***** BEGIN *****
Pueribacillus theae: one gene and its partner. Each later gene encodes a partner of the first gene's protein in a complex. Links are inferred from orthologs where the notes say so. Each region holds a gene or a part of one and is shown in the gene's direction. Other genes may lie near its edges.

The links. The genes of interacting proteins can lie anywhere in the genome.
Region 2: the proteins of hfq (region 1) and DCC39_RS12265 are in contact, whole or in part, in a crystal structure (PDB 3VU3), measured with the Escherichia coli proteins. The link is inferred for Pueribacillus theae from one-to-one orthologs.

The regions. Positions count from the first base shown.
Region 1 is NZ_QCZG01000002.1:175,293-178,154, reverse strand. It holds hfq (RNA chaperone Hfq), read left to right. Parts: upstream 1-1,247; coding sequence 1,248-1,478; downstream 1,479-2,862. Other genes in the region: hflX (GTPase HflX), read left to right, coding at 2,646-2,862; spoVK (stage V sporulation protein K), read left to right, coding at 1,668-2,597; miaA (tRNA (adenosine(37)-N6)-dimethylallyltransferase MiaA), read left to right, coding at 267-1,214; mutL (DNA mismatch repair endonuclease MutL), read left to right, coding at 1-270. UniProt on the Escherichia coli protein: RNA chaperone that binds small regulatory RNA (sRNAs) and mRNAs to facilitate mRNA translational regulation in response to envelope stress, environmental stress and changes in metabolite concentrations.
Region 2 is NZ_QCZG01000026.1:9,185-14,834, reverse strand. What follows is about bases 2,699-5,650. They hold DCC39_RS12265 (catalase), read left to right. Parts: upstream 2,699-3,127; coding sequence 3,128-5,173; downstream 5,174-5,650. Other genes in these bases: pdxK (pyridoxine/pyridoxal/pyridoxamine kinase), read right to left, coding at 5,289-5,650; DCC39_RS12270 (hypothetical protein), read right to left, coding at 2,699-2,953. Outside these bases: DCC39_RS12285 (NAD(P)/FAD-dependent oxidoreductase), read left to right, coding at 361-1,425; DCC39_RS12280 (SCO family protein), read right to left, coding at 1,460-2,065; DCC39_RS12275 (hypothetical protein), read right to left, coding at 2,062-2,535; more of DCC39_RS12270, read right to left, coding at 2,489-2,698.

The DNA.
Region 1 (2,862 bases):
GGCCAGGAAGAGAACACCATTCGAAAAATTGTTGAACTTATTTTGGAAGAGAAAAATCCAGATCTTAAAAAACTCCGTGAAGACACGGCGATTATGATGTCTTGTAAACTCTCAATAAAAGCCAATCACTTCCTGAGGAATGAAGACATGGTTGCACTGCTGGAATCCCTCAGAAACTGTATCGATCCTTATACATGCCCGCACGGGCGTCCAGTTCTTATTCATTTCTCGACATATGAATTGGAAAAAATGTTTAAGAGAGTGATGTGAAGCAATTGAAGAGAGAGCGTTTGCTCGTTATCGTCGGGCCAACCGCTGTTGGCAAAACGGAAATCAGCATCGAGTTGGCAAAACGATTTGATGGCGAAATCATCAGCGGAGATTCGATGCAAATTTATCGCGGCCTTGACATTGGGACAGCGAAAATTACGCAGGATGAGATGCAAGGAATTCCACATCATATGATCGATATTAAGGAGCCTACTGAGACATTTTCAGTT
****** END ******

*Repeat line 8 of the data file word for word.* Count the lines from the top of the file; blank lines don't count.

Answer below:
Region 1 (2,862 bases):